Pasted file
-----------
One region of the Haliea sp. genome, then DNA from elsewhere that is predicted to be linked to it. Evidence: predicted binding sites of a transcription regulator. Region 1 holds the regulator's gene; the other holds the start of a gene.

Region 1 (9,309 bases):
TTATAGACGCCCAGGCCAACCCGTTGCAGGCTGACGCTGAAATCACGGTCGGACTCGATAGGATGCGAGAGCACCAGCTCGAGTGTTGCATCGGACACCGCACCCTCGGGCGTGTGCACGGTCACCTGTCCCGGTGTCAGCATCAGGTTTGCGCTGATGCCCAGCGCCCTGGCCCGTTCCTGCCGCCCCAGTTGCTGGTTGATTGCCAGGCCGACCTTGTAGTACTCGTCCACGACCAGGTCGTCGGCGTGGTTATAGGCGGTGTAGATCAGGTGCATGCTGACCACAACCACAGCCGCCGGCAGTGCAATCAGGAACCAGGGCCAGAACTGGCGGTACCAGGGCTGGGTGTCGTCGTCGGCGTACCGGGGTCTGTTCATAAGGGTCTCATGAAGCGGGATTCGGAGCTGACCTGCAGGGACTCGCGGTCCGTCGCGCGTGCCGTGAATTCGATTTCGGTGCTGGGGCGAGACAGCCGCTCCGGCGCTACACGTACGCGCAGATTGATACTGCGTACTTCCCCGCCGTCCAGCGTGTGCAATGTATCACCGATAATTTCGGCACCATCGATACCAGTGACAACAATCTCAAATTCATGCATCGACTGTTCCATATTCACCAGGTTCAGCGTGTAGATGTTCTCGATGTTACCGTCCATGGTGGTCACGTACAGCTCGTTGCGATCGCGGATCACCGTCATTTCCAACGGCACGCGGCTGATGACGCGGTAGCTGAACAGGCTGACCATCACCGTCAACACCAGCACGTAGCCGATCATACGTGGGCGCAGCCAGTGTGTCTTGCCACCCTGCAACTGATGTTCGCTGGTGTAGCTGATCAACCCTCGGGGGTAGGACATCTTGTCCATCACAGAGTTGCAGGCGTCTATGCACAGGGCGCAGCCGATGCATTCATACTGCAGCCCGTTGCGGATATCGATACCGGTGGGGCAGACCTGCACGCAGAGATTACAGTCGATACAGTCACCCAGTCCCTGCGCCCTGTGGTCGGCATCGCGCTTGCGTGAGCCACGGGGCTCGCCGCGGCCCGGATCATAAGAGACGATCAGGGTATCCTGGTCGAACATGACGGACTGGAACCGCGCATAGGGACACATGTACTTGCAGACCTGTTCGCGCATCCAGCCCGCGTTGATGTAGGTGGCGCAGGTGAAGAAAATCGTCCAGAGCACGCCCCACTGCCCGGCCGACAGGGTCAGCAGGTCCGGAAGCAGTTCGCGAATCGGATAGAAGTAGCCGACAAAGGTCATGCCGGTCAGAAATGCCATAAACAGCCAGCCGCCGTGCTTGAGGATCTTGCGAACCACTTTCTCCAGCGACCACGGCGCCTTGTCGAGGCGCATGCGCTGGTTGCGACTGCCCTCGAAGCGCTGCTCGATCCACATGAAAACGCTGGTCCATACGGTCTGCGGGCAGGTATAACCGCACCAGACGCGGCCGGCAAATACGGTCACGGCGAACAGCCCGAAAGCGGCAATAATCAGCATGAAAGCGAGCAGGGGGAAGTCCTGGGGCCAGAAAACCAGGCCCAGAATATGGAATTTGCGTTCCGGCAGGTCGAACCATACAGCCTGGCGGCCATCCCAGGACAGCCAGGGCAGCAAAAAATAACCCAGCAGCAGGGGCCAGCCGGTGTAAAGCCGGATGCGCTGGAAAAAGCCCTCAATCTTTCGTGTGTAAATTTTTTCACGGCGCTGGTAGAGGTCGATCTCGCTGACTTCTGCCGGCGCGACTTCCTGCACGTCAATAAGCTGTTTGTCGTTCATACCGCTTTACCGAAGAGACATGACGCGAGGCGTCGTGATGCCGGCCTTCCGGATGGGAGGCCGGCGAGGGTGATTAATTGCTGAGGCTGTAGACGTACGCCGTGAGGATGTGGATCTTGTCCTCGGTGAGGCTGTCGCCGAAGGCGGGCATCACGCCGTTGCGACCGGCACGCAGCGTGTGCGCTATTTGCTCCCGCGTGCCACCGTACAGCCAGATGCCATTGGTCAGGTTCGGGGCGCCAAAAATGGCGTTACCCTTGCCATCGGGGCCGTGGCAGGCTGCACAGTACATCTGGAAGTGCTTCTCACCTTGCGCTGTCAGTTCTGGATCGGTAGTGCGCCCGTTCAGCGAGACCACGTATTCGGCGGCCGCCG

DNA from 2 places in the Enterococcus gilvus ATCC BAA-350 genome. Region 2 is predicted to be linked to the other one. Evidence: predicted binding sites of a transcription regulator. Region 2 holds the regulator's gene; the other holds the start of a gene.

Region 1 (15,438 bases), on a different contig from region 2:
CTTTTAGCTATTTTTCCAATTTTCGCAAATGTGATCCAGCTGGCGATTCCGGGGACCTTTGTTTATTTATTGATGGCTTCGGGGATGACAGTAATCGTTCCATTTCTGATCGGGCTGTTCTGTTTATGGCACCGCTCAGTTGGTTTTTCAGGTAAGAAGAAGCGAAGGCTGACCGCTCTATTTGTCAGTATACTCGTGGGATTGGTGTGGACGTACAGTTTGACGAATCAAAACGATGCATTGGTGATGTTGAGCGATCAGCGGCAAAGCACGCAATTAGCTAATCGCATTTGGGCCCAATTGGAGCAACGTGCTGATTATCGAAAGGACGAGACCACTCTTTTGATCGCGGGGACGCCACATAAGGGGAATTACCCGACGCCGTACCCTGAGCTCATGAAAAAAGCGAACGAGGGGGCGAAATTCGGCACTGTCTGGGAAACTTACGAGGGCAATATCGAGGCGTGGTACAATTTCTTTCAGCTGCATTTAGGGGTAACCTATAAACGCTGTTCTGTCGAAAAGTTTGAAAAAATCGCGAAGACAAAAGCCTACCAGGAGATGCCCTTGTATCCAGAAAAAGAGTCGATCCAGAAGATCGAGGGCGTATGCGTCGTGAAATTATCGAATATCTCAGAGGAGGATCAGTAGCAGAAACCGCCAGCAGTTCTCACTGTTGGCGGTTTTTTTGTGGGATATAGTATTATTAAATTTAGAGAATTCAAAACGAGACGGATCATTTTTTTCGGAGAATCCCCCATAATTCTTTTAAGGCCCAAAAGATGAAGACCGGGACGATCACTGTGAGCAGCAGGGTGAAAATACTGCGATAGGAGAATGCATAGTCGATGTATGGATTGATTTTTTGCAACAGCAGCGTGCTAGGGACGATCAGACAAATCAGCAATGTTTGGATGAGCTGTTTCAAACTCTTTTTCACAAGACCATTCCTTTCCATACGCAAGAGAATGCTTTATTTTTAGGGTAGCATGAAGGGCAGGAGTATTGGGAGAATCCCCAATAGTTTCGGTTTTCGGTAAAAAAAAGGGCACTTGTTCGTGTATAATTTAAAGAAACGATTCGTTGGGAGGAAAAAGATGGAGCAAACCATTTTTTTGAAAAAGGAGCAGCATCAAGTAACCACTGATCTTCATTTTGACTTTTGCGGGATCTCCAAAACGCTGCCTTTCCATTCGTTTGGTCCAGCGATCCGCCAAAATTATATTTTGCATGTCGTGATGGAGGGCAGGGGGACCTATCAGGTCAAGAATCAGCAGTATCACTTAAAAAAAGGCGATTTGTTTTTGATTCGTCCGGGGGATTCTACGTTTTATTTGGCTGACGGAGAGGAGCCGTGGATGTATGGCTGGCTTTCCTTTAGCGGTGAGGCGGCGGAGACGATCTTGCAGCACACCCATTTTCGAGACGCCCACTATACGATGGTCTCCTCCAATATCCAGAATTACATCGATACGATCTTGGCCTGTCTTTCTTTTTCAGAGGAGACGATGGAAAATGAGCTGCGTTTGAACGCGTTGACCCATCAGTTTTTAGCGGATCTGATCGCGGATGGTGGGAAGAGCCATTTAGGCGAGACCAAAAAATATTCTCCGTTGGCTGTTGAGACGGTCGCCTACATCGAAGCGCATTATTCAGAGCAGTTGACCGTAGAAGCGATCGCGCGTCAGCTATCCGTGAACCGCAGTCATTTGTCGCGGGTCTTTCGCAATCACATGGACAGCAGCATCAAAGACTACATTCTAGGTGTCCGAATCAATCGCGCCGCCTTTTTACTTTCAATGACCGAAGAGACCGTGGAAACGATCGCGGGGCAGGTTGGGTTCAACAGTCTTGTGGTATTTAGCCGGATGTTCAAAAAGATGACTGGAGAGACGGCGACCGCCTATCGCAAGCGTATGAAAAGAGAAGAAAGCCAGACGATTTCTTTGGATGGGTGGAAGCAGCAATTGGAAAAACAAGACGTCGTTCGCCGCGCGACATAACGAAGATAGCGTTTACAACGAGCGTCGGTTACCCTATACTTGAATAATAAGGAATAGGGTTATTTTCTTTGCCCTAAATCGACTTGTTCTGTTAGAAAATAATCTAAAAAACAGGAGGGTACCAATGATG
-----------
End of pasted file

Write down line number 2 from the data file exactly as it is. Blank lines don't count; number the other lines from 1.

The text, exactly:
Region 1 (9,309 bases):